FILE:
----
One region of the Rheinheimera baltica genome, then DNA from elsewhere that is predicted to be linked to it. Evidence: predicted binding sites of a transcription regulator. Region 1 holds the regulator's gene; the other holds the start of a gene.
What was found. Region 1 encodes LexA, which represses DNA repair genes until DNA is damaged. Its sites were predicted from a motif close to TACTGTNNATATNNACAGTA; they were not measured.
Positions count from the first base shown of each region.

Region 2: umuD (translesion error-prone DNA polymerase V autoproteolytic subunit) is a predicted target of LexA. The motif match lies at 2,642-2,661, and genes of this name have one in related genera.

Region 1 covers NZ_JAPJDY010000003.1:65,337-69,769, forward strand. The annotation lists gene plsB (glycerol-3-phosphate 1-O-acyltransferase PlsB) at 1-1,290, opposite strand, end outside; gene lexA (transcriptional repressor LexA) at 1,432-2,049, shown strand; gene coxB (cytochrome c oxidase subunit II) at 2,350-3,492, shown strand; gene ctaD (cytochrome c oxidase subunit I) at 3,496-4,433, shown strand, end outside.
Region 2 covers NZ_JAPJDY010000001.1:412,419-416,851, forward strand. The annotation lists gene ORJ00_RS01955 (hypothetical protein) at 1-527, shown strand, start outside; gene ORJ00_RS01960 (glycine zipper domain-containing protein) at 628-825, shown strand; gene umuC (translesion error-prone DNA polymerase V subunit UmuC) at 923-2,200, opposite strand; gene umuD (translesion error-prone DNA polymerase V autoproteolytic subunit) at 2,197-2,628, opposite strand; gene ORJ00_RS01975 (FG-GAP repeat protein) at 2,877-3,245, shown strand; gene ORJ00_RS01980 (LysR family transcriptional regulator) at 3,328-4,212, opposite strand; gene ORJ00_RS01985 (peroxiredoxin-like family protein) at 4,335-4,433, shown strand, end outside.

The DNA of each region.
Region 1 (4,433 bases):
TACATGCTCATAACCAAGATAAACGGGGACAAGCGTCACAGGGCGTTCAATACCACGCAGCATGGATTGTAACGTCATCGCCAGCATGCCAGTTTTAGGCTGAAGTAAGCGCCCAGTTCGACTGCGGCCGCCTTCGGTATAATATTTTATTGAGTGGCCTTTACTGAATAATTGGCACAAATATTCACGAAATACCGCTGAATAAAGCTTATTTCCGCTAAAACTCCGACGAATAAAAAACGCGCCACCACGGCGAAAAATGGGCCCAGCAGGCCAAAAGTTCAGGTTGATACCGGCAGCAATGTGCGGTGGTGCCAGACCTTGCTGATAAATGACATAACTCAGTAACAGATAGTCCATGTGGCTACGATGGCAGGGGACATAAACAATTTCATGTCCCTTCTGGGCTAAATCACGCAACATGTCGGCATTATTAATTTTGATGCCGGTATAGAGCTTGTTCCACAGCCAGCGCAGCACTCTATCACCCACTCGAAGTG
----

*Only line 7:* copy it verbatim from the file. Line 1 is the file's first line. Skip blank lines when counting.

The DNA of each region.